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James Edward “Billy” McKinney Laid to Rest

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    Billiy McKinneyby Cynthia McKinney

    Former Georgia Congresswoman and Green Party presidential candidate Cynthia McKinney spoke at the funeral of her father and co-struggler, July 19. Thousands attended the ceremonies at Atlanta’s Jackson Memorial Baptist Church. “Billy” McKinney, born February 23, 1927, was one of Atlanta’s first Black policemen (1947) and a 30-year veteran of the state legislature.

     

    James Edward “Billy” McKinney Laid to Rest

    by Cynthia McKinney

    Through this journey with my father, I’ve learned to appreciate the African and Asian views of love--that its touch is so deep to our core as human beings, that it is unquantifiable, it is undefinable, and it is what helps to give us core and value and depth and meaning--when we find it.”

    Reverend Creecy, Reverend Sutton, Reverend Rice, Elected Officials, and all of you.

    Thank you all for being here with us today to honor my father and to help all of us who knew and loved him manage our collective grief. It’s funny how I never believed that it would come to this. You all know that Billy was larger than life. He was honest, smart, street-wise, pensive, yet playful. That’s why I can say without a doubt that Billy taught me how to live.

    After I came back from a humanitarian mission to Gaza, but instead having spent 7 days in an Israeli prison, I went on a nationwide tour to tell interested communities what had happened to me. At the Seattle airport, a supporter who has now become my friend, paid me the highest compliment: she told me that I was “alive.”

    I thought long and hard about that. Because, honestly, much to my father’s chagrin, there are so many people in our community who pass their days just marking time instead of making a difference. Billy knew that it was within our capacity to materially change our conditions, if we would only do what is required. He knew that because he did that. And somehow, he transmitted that faith in our fellow human beings to me and taught me to be free.

    My father also taught me how to love. I’ve learned from my own personal experiences that it’s easy for us Americans to think that we can just order love and pick it up at the drive-through window. But through this journey with my father, I’ve learned to appreciate the African and Asian views of love--that its touch is so deep to our core as human beings, that it is unquantifiable, it is undefinable, and it is what helps to give us core and value and depth and meaning--when we find it.

    Billy taught me love on two levels. He taught me the kind of love that would risk his job to challenge police brutality; that would challenge racism and discrimination; that would give away my Christmas “Etch-a-Sketch” the day after Christmas to a needy child in Bowen Homes. I never forgot that.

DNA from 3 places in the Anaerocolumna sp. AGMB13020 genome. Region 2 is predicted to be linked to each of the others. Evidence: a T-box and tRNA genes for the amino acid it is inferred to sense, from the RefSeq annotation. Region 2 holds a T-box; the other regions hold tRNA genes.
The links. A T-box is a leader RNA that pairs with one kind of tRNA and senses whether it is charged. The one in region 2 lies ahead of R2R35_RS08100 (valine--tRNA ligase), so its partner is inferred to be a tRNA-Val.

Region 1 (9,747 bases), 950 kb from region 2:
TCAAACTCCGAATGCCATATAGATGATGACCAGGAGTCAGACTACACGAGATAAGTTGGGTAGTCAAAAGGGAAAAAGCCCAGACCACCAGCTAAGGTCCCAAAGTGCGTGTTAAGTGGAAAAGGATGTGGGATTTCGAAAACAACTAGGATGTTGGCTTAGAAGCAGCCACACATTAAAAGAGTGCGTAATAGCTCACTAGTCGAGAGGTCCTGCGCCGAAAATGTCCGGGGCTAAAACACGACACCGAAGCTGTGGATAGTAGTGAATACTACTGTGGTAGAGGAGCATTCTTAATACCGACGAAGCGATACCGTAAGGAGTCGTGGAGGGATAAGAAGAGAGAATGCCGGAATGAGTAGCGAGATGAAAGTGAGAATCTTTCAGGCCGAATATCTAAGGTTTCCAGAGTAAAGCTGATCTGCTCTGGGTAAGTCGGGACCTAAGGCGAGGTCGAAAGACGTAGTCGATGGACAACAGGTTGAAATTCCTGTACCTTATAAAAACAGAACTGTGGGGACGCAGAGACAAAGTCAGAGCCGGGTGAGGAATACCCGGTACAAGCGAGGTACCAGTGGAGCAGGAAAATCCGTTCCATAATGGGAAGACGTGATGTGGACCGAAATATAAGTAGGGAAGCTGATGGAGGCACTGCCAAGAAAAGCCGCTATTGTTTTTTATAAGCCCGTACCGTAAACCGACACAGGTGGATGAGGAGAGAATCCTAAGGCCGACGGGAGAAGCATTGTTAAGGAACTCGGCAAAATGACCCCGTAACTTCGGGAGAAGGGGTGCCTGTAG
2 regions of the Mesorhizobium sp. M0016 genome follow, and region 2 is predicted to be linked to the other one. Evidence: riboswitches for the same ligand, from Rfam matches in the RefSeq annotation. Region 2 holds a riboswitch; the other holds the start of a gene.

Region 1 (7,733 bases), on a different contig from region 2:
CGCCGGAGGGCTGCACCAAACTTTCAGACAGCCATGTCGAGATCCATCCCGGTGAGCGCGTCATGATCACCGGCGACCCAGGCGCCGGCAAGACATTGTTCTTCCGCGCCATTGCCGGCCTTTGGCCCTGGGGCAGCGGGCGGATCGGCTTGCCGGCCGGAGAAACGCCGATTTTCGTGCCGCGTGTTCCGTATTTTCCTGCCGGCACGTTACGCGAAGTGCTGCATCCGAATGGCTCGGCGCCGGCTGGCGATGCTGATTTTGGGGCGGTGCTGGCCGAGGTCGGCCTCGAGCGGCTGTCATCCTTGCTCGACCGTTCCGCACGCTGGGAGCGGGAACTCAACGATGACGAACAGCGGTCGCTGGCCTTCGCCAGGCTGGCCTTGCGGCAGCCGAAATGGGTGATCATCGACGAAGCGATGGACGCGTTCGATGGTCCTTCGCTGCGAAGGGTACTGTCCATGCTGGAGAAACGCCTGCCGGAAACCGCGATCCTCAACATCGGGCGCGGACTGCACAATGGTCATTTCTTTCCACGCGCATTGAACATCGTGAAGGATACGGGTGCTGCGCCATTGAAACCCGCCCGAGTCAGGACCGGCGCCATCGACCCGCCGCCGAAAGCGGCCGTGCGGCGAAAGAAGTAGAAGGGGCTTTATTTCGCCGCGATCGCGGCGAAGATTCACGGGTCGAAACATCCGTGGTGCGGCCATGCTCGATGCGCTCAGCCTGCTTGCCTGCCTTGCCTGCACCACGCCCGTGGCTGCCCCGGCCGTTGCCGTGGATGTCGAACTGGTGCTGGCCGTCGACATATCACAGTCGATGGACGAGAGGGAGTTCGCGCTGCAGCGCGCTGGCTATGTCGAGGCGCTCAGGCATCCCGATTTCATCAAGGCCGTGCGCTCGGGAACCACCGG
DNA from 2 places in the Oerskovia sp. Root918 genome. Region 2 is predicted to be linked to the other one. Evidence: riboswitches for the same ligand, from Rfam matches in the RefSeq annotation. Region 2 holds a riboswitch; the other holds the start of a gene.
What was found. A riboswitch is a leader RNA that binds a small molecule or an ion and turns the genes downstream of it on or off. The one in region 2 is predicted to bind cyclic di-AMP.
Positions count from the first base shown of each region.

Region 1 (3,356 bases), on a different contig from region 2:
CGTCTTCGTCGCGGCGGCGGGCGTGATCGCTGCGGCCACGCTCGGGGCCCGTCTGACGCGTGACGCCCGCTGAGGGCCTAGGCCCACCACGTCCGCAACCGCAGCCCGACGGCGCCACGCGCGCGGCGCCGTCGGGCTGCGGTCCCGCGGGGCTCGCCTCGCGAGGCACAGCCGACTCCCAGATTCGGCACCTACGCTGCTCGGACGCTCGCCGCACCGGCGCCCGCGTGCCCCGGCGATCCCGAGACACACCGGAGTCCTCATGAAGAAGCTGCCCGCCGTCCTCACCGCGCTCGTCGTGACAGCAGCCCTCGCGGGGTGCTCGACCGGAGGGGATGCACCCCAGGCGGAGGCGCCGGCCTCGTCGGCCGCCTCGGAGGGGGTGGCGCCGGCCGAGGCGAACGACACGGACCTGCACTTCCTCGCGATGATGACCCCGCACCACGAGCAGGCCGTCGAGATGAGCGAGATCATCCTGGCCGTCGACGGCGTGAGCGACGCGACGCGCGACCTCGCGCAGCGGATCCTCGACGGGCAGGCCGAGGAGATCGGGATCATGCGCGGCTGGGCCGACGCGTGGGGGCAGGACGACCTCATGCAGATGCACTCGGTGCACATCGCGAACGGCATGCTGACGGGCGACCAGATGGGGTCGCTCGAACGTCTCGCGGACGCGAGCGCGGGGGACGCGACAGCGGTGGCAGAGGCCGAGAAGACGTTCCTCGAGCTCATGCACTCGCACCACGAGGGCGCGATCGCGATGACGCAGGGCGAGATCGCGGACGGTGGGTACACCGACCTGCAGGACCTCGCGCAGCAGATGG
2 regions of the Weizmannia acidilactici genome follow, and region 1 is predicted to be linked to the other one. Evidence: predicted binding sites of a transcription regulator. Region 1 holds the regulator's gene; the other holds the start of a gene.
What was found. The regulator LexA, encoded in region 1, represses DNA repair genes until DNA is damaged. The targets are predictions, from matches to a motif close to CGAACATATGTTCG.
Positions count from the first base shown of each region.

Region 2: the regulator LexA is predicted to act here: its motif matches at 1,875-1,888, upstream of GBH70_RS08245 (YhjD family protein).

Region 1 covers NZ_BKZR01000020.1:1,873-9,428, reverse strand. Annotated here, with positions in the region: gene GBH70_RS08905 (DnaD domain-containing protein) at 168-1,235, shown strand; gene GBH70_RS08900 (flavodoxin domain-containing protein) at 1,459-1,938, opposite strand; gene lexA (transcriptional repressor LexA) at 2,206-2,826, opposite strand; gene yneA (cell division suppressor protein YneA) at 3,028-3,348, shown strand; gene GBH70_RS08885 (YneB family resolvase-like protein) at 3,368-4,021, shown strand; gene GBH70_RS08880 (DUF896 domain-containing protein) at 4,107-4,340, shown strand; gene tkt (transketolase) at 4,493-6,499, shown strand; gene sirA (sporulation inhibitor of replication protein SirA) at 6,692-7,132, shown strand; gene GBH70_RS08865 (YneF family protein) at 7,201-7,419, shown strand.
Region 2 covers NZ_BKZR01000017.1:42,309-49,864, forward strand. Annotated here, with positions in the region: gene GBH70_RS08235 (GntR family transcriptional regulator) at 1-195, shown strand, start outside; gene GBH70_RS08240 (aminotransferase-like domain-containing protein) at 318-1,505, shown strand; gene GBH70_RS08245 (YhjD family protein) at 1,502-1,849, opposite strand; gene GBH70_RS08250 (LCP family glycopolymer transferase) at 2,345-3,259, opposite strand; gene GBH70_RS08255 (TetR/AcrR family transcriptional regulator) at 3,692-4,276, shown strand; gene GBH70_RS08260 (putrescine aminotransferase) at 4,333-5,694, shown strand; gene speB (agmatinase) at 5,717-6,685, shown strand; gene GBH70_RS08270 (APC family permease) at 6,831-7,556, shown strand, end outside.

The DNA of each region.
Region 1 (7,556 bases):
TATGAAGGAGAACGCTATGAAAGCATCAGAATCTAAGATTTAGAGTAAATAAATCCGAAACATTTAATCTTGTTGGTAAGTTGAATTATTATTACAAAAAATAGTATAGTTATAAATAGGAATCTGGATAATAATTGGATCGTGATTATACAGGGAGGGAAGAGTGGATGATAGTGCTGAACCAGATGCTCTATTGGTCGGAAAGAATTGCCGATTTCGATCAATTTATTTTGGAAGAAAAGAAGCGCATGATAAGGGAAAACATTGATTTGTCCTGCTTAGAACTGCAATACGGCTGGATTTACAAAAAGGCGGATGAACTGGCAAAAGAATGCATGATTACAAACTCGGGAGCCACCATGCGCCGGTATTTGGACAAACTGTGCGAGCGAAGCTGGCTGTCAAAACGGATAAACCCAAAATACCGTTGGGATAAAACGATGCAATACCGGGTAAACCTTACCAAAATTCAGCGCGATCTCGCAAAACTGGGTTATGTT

And so, I learned to love my community because every action in my father’s being showed me how to do that. I learned to love humanity because I saw my father grow in his own attitudes and admit that he was wrong about gays and apologize to them in 1996 when he saw their dedication to me after I was forced into a bruising legal battle to remain in Congress and it was only the white gay community in Atlanta that would cross the racial "Maginot" line that is Candler Road out in Decatur and come into my campaign headquarters and fold letters and stuff envelopes and answer phones and do whatever was necessary to help me win reelection in a vastly redrawn district. And I did win in a hotly contested race.

    My father loved people. He sacrificed too much in the way of personal wants and his family sacrificed, too, because his focus wasn’t on only us, it was on his beloved community, too.

    But he has been unfairly smeared by special interests in this town who want to preserve *their* interests at the expense of yours. And my father was not about to sacrifice your interests. In my father, you had a protector and I know you all know that.

    He has been unfairly smeared by special interests in this town who want to preserve their interests at the expense of yours.”

    And so, when the American Israel Public Affairs Committee and other aspects of the pro-Israel Lobby in this country, including their supporters right here in Georgia, targeted me for defeat, my father came to my rescue by telling the truth. I was targeted by the pro-Israel Lobby because I dared to question the Bush Administration about what happened on September 11, 2001 and because I have the audacity to believe that no group of people, including Palestinians who *are* the Semitic people in this discussion, by the way, should suffer as Blacks in the United States have suffered. Billy McKinney called them out and let you know the truth about what was going on and who was doing it in the midst of intentionally-created confusion and campaign chaos.